Is Your Supply Chain Shared Services Model Built to Adapt?

By Alan O’Keeffe | August 31, 2021 | 0 Comments

Supply ChainPower of the Profession

Supply chain shared services models are now well established in supply chain organizations.

In Gartner’s recent Fit for Purpose Supply Chain Organization Structure survey, 88% of respondents said they operate one or more supply chain shared service centers.

However, inquiries with Gartner clients reveal dissatisfaction with how shared services models are set up, both from internal customers and shared services leaders themselves. Shared services leaders struggle with new and diverging business unit requirements; business units complain that shared services do not have mechanisms for investment and adaptation to new needs. As personnel on both sides change, implicit understandings about the role of shared services are lost. Tensions emerge over who does what, the performance requirements and the amount of time internal customers still need to spend supporting issue resolution for the service delivery organization.

These issues can be traced back to how a shared services model is set up from the outset. The top three purposes of a shared services center are to improve service, reduce costs, and ensure standard delivery of processes and services (see Figure 2). However, these motivations can differ in different parts of the business.

To help resolve these differing perceptions about service delivery, Gartner distinguishes between shared services and centralized services. Both of these models provide low-complexity services that have commonality across business units. Both enable cost efficiencies, scalable growth and standardization.  However, there are three ways in which genuine shared services models offer solutions to the challenges mentioned above (see Figure 3 for a summary).

First, Gartner has found that shared services organizations have formal service level agreements (SLAs) from the outset, clearly describing roles, responsibilities and expectations from both the service provider and the internal customer. This allows for some differentiation between the service levels provided to different business units for the same service — flexibility grounded in documented agreements that allow shared services to resource accordingly. Centralized services adopt a one-size-fits-all approach — great for minimizing cost and maintaining complete standardization, but frustrating for internal customers whose business and external customer needs are changing.

Second, shared services adopt pricing mechanisms that balance effectiveness in influencing internal customer behavior with efficiency in the process of pricing and charging out costs. The aim is to price services in a way that demonstrates value-for-money and avoids underutilization or overutilization of a service.  A shared services organization can adopt different pricing models for different services — for example, variable pricing for high-volume transactional services, and fixed allocation based on dedicated headcount for activities where each transaction is labor-intensive. Centralized services are generally cost center-based, disconnecting cost from usage and value.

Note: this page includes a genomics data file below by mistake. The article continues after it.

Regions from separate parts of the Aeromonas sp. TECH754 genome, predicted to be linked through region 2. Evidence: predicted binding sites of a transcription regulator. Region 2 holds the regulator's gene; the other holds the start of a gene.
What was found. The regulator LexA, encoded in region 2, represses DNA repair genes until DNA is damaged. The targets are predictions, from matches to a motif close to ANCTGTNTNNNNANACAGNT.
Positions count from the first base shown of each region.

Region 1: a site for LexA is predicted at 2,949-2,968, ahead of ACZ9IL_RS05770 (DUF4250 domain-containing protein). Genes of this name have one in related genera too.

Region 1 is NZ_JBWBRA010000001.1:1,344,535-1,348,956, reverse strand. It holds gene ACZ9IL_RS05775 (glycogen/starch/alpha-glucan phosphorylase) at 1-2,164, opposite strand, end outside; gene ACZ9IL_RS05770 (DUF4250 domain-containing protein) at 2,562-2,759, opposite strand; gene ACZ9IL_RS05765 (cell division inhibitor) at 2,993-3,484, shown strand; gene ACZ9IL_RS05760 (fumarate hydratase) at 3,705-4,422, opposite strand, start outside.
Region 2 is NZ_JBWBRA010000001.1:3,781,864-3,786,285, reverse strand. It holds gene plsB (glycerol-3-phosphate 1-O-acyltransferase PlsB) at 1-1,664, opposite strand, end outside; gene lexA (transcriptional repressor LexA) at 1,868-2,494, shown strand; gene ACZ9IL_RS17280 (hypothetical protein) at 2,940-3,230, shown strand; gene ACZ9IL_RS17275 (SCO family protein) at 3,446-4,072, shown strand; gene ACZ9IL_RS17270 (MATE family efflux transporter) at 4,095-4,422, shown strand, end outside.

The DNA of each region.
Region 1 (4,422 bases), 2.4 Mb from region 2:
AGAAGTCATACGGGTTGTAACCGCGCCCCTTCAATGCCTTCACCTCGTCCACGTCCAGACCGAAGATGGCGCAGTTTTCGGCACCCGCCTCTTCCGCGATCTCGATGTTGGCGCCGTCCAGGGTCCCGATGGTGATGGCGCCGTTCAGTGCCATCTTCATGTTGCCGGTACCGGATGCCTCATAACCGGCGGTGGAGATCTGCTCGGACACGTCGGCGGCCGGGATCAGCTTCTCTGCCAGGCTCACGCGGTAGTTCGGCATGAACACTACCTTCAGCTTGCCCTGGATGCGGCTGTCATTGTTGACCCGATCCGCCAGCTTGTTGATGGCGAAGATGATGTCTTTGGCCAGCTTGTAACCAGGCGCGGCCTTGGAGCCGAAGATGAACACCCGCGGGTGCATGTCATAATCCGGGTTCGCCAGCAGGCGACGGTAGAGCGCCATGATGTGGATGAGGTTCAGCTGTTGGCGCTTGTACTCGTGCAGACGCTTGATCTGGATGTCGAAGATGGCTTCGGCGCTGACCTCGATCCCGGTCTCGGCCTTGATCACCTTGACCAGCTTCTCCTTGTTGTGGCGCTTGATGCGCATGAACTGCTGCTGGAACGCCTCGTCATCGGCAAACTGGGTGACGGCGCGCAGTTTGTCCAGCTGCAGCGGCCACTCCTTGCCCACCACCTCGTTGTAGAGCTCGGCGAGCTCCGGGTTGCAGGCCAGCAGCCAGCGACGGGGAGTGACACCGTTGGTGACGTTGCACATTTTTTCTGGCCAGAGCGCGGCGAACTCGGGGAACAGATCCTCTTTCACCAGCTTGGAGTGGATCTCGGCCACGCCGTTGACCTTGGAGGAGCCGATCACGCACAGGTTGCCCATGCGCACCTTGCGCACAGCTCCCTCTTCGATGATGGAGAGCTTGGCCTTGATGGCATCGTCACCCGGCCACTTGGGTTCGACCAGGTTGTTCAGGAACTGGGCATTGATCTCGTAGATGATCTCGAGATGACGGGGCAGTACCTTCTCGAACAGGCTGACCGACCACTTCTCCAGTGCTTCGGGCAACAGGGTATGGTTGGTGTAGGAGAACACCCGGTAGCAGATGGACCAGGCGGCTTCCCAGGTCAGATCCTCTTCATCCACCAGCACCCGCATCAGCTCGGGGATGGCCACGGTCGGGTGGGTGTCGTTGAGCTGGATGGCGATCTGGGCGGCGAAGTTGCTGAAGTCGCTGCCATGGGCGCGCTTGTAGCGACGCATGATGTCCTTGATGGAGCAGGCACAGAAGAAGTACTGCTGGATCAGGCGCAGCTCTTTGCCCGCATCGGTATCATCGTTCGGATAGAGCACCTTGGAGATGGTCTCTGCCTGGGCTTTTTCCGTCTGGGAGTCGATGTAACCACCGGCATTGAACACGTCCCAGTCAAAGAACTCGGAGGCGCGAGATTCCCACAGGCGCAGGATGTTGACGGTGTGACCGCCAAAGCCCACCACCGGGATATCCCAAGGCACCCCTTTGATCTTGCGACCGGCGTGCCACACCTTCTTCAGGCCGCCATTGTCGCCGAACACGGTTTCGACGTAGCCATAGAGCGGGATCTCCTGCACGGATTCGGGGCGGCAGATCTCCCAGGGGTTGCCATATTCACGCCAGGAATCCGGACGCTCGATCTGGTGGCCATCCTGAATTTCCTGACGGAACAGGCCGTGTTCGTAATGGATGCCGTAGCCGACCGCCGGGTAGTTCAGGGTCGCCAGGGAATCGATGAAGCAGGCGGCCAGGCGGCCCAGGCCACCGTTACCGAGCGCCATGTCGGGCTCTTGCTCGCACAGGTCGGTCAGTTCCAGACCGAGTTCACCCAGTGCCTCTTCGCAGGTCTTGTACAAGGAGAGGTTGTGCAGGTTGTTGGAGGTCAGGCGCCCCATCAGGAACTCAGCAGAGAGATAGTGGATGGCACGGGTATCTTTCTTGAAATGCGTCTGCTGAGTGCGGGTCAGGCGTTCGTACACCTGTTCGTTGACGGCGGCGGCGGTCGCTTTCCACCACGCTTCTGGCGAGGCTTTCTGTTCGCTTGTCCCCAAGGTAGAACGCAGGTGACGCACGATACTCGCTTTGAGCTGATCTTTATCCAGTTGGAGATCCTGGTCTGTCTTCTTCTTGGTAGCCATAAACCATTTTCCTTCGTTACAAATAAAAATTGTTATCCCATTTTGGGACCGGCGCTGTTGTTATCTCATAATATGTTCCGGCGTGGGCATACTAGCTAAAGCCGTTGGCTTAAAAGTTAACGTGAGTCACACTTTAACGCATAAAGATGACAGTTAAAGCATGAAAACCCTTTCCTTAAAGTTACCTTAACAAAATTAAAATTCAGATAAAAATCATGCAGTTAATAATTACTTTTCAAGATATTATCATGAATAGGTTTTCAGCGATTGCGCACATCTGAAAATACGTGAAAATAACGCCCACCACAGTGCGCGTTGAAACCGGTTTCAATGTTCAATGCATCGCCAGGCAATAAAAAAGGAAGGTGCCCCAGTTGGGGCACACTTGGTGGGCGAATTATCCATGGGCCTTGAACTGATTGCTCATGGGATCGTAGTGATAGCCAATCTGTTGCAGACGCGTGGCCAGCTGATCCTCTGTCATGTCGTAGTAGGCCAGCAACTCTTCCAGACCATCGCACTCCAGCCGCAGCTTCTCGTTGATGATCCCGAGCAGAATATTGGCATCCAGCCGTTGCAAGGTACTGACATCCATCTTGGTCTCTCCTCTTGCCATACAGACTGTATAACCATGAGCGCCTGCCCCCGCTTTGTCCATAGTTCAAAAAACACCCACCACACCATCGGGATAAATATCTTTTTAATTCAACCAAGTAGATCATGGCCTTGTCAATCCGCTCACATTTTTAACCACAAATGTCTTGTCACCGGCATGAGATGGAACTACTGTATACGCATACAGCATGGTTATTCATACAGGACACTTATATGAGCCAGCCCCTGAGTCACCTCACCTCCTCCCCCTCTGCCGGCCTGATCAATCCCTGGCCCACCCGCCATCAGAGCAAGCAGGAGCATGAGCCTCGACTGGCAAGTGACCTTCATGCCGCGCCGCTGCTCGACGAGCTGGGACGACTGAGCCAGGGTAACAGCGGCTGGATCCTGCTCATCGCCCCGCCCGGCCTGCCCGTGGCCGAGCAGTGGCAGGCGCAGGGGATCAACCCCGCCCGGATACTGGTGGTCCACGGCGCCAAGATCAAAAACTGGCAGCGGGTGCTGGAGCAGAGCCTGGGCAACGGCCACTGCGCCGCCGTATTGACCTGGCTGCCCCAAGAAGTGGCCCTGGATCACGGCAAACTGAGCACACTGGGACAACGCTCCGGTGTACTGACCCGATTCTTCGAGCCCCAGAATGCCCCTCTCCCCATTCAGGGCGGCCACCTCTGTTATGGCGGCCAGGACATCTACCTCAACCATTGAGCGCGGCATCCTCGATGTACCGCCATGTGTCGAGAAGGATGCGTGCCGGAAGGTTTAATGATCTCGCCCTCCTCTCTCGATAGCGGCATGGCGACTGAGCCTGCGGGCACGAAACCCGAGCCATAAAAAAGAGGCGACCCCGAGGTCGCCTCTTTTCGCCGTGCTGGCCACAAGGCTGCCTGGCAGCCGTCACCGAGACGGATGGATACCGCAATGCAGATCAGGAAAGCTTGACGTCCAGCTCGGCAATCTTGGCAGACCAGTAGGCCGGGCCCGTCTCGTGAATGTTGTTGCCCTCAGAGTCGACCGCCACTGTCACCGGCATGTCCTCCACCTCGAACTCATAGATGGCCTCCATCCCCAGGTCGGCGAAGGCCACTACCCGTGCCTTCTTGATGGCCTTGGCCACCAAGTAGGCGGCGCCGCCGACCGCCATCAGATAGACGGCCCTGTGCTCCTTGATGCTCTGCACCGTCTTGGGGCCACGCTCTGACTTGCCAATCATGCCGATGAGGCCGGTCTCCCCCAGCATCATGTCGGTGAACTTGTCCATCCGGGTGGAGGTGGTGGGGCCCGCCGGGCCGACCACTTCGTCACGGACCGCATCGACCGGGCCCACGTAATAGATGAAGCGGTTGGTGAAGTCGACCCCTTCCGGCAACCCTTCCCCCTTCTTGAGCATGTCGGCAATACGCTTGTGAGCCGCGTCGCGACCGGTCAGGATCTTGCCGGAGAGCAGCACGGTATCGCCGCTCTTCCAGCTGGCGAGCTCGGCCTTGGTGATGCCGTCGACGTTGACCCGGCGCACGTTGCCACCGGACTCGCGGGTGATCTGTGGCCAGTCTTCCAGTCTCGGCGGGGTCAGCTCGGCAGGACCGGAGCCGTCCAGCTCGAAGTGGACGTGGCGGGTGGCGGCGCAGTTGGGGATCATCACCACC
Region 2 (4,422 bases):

Finally, shared services organizations contain roles designed to be responsive to business unit needs.  Gartner has received inquiries from clients who, as internal customers, are frustrated by the lack of capability of their services organization to invest in changes essential for them to grow and adapt their business. These service organizations were set up as centralized services — providing immediate cost efficiencies but lacking the internal capabilities to adapt in the years that followed. Adaptation roles within shared services manage the internal customer relationship and, most importantly, have clear governance mechanisms available from the outset to develop and get approval for changes to service provision, and their associated investments.

This is not to say that centralized services are always inferior to a fully-fledged shared services model. If an organization is aligned that service delivery will be fixed and standardized to achieve minimized cost, centralized services is a viable model. To determine which model is required, organizations need to:

  • Strategically define if and how much differentiation is acceptable between SLAs to business units
  • Create a roadmap and investment mechanism for the evolution of service delivery
  • Clearly allocate responsibility for adapting the service delivery organization to future needs

Gartner clients can check out these additional resources:

Alan O’Keeffe
Senior Director Analyst
Gartner Supply Chain

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